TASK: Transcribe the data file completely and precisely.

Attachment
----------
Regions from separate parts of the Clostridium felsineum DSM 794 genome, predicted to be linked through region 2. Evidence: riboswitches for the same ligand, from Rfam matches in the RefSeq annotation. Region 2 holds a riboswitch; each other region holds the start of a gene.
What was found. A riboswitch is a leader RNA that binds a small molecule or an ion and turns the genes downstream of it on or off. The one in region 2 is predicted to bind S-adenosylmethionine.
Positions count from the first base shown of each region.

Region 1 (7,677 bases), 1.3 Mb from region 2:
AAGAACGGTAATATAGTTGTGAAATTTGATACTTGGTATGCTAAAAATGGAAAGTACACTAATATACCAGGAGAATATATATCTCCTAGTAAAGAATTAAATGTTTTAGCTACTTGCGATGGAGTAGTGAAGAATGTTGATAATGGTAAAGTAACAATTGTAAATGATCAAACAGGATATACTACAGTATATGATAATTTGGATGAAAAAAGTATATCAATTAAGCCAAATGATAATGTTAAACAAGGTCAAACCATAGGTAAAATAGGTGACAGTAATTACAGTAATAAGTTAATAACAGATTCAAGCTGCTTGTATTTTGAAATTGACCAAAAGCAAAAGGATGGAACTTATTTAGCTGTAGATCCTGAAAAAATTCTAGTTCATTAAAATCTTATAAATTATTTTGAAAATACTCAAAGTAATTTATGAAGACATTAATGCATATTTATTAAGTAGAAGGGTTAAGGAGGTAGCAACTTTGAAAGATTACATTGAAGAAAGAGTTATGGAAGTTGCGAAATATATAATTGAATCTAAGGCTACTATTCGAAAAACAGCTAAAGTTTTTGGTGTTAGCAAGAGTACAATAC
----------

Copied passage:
Regions from separate parts of the Clostridium felsineum DSM 794 genome, predicted to be linked through region 2. Evidence: riboswitches for the same ligand, from Rfam matches in the RefSeq annotation. Region 2 holds a riboswitch; each other region holds the start of a gene.
What was found. A riboswitch is a leader RNA that binds a small molecule or an ion and turns the genes downstream of it on or off. The one in region 2 is predicted to bind S-adenosylmethionine.
Positions count from the first base shown of each region.

Region 1 (7,677 bases), 1.3 Mb from region 2:
AAGAACGGTAATATAGTTGTGAAATTTGATACTTGGTATGCTAAAAATGGAAAGTACACTAATATACCAGGAGAATATATATCTCCTAGTAAAGAATTAAATGTTTTAGCTACTTGCGATGGAGTAGTGAAGAATGTTGATAATGGTAAAGTAACAATTGTAAATGATCAAACAGGATATACTACAGTATATGATAATTTGGATGAAAAAAGTATATCAATTAAGCCAAATGATAATGTTAAACAAGGTCAAACCATAGGTAAAATAGGTGACAGTAATTACAGTAATAAGTTAATAACAGATTCAAGCTGCTTGTATTTTGAAATTGACCAAAAGCAAAAGGATGGAACTTATTTAGCTGTAGATCCTGAAAAAATTCTAGTTCATTAAAATCTTATAAATTATTTTGAAAATACTCAAAGTAATTTATGAAGACATTAATGCATATTTATTAAGTAGAAGGGTTAAGGAGGTAGCAACTTTGAAAGATTACATTGAAGAAAGAGTTATGGAAGTTGCGAAATATATAATTGAATCTAAGGCTACTATTCGAAAAACAGCTAAAGTTTTTGGTGTTAGCAAGAGTACAATAC